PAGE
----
-1 Have you worked as a hairstylist, beautician, female impersonator, lingerie model, or prostitute?
Finally, if the person has been on hormones for at least six months,
ask yourself this question:
If you didn’t already know that this person was a trans, would
you still have suspected that she was not a natural-born woman?
+1 if your answer is “Yes” (if you would have suspected)
-1 if your answer is “No”
Keep in mind that people don’t always tell the truth. This interview could be invalid if the subject is actually autogynephilic but is either (a) worried that you will think badly of her or deny her a sex change if you know the truth, or (b) obsessed with being a “real” woman.’
A few caveats from me. When Prof. Bailey says ‘if you didn’t already know this person was a transsexual’, he is assuming a non-expert knowledge level. If you have a lot of transsexual or transvestite friends or are yourself one, then you shouldn’t score for that question. (And if you’re testing yourself, be honest!)
If you are Asian, then this test may be less reliable. Both transsexuals and transvestites do exist in these cultures, but we don’t know what the relative numbers are. In addition, the non-homosexual, transvestite type in particular is markedly different in Asia. There are some who fit the Western model but most do not and this test may not accurately identify them. (I just ran the test with answers from a couple of Asian transwomen friends and the results were inconclusive, not reaching either +3 or -3.)
Whether you are transsexual or transvestite does not affect your value as a person.
Please note that the understanding of whether a person is transsexual or transvestite does not impact on their value as people. Nor is one type of transwoman somehow more valid or higher in status than the other. Blanchard was particularly concerned to see that both types received appropriate care, because at one point there was great confusion: many therapists refused any treatment if even one incident of autogynephilic behaviour was reported.
A smaller number refused care for transsexuals, speciously arguing that they were just ‘gay’ men and should accept that. (This attitude seems to be undergoing a revival, sadly.) The Bailey test might, however, help individuals to understand themselves and plan their lives, if they do know which type they are.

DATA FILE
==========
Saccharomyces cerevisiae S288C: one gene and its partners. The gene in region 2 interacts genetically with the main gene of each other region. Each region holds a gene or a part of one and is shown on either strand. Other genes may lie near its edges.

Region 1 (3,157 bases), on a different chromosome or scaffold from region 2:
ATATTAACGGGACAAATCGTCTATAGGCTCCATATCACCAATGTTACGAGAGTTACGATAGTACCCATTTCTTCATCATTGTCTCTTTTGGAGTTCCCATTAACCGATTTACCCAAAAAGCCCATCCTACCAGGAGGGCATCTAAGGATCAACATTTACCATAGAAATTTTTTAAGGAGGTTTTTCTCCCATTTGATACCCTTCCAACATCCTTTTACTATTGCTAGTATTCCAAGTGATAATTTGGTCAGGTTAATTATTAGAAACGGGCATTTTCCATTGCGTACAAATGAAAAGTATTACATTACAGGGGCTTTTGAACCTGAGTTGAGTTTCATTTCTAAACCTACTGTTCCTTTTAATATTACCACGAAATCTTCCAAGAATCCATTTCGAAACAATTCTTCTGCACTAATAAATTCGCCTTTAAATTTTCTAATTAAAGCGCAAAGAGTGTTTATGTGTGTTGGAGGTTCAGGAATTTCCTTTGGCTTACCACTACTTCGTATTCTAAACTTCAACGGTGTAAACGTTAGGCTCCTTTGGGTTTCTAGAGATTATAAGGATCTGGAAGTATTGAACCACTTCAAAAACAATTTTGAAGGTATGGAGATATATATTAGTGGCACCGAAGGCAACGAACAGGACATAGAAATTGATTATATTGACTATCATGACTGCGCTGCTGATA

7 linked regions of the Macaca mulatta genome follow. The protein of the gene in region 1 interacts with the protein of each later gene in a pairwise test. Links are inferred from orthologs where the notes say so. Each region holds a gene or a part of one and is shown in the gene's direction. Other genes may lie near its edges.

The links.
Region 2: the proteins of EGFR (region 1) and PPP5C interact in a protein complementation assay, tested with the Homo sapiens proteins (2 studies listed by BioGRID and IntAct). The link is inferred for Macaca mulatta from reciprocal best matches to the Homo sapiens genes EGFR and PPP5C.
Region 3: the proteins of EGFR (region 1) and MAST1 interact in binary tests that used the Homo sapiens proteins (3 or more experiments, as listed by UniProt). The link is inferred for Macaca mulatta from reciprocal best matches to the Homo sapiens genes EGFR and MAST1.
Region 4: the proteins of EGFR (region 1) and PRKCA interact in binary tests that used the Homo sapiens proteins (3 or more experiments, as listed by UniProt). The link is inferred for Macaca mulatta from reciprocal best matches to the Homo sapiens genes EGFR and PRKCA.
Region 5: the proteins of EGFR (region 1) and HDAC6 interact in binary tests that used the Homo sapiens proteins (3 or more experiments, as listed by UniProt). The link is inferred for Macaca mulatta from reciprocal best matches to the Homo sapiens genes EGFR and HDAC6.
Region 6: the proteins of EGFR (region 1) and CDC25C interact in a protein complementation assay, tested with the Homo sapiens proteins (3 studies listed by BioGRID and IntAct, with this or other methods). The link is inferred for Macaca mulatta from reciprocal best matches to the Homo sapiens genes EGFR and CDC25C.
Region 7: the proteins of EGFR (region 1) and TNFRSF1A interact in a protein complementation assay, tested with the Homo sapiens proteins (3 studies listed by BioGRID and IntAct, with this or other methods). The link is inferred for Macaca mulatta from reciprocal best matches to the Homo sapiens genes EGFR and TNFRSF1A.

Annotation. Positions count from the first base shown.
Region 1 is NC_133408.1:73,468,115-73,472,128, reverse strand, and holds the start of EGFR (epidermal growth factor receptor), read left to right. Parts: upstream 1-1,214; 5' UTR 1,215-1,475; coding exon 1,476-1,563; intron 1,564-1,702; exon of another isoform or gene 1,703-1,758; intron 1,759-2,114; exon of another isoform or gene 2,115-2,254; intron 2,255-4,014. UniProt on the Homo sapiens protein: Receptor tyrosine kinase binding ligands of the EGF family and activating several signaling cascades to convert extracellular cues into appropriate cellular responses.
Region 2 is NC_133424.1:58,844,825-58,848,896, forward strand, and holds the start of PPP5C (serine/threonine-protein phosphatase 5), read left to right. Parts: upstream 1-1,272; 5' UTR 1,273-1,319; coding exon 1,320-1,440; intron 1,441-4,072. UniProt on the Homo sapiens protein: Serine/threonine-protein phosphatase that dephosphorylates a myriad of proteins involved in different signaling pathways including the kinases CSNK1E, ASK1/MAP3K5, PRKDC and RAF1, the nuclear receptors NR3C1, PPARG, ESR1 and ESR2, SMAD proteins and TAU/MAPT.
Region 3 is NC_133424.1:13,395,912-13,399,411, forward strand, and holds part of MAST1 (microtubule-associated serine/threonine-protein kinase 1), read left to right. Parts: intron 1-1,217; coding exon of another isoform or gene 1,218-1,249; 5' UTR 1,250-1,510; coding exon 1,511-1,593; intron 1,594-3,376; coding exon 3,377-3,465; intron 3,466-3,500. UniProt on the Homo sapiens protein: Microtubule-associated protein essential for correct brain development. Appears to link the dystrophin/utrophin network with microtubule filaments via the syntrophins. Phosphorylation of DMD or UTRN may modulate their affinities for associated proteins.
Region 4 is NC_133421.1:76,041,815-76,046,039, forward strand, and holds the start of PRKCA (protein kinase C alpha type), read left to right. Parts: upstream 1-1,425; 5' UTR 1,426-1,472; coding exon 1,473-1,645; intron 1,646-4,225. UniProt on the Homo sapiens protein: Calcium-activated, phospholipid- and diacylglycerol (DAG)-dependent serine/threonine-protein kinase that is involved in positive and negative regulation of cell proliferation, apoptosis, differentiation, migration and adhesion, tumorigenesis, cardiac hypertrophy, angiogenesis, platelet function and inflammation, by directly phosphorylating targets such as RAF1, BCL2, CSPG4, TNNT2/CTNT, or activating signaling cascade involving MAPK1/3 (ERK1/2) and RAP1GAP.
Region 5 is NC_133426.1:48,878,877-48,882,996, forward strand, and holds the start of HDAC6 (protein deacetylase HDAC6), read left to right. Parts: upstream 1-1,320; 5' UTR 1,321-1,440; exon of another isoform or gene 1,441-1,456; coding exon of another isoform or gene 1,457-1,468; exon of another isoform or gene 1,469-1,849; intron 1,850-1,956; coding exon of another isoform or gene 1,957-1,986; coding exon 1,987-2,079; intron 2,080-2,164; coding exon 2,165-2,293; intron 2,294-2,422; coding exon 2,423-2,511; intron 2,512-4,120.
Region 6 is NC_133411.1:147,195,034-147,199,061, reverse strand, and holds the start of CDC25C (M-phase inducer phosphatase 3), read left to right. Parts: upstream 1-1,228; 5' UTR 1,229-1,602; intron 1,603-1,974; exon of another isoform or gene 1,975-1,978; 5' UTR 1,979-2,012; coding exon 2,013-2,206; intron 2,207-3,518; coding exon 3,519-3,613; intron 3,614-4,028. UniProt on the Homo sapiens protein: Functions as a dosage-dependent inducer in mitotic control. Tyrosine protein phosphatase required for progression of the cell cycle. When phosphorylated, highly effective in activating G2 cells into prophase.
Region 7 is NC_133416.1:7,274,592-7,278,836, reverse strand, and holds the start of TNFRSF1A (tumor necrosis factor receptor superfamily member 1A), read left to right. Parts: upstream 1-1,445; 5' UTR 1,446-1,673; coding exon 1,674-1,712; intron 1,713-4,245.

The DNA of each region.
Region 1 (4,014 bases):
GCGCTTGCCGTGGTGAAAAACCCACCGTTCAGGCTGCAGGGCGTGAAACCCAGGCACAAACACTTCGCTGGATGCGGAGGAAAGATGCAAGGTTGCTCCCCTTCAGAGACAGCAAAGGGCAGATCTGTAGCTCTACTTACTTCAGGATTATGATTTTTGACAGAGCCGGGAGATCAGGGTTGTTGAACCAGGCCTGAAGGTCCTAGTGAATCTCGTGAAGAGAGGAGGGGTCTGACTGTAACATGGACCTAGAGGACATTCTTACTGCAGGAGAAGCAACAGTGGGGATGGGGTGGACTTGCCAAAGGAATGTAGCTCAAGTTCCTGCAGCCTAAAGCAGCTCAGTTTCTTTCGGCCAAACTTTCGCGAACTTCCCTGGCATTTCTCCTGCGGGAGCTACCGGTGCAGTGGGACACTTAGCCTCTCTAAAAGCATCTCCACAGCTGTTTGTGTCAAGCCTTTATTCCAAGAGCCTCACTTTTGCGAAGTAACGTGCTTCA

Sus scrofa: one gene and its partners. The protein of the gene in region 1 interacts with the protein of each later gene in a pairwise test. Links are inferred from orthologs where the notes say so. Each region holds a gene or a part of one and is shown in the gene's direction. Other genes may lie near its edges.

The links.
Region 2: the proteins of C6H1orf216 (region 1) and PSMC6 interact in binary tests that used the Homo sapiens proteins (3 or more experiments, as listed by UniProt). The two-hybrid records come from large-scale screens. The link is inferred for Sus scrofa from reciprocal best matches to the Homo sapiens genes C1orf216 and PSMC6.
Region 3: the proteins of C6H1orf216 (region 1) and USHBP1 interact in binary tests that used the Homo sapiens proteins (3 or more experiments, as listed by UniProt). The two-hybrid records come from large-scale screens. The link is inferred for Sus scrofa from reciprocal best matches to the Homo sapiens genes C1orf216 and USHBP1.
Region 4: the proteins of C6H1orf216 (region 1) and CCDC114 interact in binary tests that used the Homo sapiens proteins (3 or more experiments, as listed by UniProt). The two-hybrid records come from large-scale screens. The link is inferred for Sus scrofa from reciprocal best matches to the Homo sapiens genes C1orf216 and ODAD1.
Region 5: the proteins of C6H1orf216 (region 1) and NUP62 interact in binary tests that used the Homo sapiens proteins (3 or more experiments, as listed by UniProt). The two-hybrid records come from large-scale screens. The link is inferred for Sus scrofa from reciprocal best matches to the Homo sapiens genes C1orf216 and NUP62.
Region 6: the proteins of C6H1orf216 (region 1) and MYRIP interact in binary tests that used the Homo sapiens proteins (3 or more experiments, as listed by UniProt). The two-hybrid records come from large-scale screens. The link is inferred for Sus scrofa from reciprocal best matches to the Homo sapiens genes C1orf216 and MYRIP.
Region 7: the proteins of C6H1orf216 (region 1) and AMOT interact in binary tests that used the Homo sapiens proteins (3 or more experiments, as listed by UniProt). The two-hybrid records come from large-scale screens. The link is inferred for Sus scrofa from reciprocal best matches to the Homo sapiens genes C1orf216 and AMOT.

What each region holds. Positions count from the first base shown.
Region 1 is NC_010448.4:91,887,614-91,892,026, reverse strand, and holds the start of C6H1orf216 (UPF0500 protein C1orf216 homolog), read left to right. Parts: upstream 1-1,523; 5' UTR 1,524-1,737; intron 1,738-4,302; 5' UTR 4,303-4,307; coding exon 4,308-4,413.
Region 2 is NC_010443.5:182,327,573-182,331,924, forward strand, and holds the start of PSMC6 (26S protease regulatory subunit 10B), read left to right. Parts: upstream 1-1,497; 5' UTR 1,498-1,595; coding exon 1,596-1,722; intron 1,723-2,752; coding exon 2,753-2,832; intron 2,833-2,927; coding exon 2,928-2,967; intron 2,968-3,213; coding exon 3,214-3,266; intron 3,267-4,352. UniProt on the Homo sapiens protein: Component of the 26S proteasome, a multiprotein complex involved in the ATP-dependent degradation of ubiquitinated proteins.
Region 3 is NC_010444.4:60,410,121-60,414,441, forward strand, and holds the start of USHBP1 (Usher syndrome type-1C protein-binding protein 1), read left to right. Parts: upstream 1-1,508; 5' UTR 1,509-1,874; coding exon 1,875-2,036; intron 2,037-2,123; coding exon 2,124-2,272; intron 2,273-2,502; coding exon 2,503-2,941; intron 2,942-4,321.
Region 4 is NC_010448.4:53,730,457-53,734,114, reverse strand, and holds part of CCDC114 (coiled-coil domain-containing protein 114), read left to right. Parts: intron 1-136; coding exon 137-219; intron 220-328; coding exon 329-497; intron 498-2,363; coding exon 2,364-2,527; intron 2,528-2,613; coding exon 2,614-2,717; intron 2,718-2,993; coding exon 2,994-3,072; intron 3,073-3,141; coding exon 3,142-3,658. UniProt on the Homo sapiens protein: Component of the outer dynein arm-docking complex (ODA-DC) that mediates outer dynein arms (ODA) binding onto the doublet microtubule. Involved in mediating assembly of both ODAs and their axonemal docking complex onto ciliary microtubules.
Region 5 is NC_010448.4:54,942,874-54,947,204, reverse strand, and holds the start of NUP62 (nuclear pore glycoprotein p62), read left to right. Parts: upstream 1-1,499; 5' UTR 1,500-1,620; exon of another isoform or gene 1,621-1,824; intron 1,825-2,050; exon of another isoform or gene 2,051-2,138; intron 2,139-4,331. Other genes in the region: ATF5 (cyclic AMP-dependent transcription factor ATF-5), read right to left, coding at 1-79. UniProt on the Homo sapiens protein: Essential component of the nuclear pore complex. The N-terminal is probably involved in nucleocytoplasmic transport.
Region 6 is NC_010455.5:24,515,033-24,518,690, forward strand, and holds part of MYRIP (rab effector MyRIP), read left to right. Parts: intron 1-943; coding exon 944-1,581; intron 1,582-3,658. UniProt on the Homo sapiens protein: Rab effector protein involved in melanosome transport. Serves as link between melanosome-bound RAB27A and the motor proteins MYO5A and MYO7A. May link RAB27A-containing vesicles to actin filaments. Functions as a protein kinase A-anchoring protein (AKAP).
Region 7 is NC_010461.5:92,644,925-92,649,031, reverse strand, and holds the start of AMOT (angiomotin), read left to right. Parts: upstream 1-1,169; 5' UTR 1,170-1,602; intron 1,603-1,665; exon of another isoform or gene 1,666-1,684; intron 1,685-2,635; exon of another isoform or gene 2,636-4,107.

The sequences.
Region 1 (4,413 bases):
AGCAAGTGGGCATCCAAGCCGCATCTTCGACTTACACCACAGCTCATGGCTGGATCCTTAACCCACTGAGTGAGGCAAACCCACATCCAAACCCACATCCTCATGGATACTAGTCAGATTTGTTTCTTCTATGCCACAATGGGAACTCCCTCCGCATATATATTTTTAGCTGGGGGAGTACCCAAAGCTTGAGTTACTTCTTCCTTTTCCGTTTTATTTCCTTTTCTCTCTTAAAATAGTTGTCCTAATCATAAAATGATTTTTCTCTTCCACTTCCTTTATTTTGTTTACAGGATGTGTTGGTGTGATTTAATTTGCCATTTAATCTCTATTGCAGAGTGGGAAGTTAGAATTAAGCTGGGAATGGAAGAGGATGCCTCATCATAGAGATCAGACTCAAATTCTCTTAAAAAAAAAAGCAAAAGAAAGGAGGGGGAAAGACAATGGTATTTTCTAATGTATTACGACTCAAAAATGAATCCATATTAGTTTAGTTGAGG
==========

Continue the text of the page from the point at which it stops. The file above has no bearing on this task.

Finally, transgender is a broad church and it is not restricted to those who have had or seek to have Genital Reconstruction Surgery (GRS). This was the sample that Blanchard originally used. The requirement for diagnosis as transsexual or transvestite is a function of a phenomenon called gender dysphoria. It is this, rather than the transsexualism or transvestism that forms the basis of diagnoses.
Gender dysphoria is, broadly defined, an intense sense of discomfort with those physical features of your body which do not align with your own sense of gender. While there is evidence that transsexuals and transvestites feel gender dysphoria in different ways, we do not know if these differences are fundamental or superficial.
In any case, it is the intensity that is important. If you have severe dysphoria, to the point that it is beginning to compromise your life, then you need to take action to alleviate it, no matter whether you are transsexual or transvestite.
Genital surgery may be appropriate but it is not always and less drastic interventions are preferable if they succeed. This surgery is both purely cosmetic and, in clinical terms, palliative. The subject is not ‘cured’, just made to feel better. However, this is not a reason to refuse it, as Blanchard argues in Part Two of this pamphlet.
IMPORTANT: If you have, or know of, a child whom you think may be transsexual, please DO NOT try to use this test to assess them. Transvestism rarely appears in childhood.
The care of sex non-conforming children is extremely delicate and uninformed or careless therapy can do far more harm than good.
Many children may exhibit what appear to be sex non-conforming behaviours but grow out of them. Role play, including gender play, is a normal part of children finding out about themselves and their place in the world. A passing fad should be treated with good humour and politely ignored. However, if the behaviour persists for over six months, then investigation is advisable.
While children experimenting with cross-gender roles should definitely not be punished or discouraged, neither should they be encouraged. Just leave them alone to find their path, and let them know that whatever they are, they will still be loved.
*These are sometimes called ‘Early Onset Androphilic Transsexual’ or EOT and ‘Late Onset Gynephilic Transsexual’, or LOT.